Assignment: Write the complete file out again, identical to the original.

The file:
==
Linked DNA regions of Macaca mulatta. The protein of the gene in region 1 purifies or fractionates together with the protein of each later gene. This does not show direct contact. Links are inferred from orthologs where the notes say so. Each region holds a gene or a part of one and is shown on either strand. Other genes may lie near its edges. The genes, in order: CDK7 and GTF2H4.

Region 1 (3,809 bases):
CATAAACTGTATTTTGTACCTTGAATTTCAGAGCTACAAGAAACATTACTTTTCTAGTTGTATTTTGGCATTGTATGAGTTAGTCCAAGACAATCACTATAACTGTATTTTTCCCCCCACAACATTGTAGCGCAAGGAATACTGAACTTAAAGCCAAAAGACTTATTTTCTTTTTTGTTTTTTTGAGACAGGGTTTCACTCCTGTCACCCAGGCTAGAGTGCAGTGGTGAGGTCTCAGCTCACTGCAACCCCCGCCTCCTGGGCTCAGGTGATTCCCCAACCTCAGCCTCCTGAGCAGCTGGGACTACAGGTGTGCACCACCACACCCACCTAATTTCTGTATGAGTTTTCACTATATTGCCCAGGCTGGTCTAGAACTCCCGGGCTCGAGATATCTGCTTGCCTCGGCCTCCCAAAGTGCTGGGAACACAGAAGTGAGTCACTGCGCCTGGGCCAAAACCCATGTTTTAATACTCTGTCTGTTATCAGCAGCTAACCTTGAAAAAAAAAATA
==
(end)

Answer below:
Linked DNA regions of Macaca mulatta. The protein of the gene in region 1 purifies or fractionates together with the protein of each later gene. This does not show direct contact. Links are inferred from orthologs where the notes say so. Each region holds a gene or a part of one and is shown on either strand. Other genes may lie near its edges. The genes, in order: CDK7 and GTF2H4.

Region 1 (3,809 bases):
CATAAACTGTATTTTGTACCTTGAATTTCAGAGCTACAAGAAACATTACTTTTCTAGTTGTATTTTGGCATTGTATGAGTTAGTCCAAGACAATCACTATAACTGTATTTTTCCCCCCACAACATTGTAGCGCAAGGAATACTGAACTTAAAGCCAAAAGACTTATTTTCTTTTTTGTTTTTTTGAGACAGGGTTTCACTCCTGTCACCCAGGCTAGAGTGCAGTGGTGAGGTCTCAGCTCACTGCAACCCCCGCCTCCTGGGCTCAGGTGATTCCCCAACCTCAGCCTCCTGAGCAGCTGGGACTACAGGTGTGCACCACCACACCCACCTAATTTCTGTATGAGTTTTCACTATATTGCCCAGGCTGGTCTAGAACTCCCGGGCTCGAGATATCTGCTTGCCTCGGCCTCCCAAAGTGCTGGGAACACAGAAGTGAGTCACTGCGCCTGGGCCAAAACCCATGTTTTAATACTCTGTCTGTTATCAGCAGCTAACCTTGAAAAAAAAAATA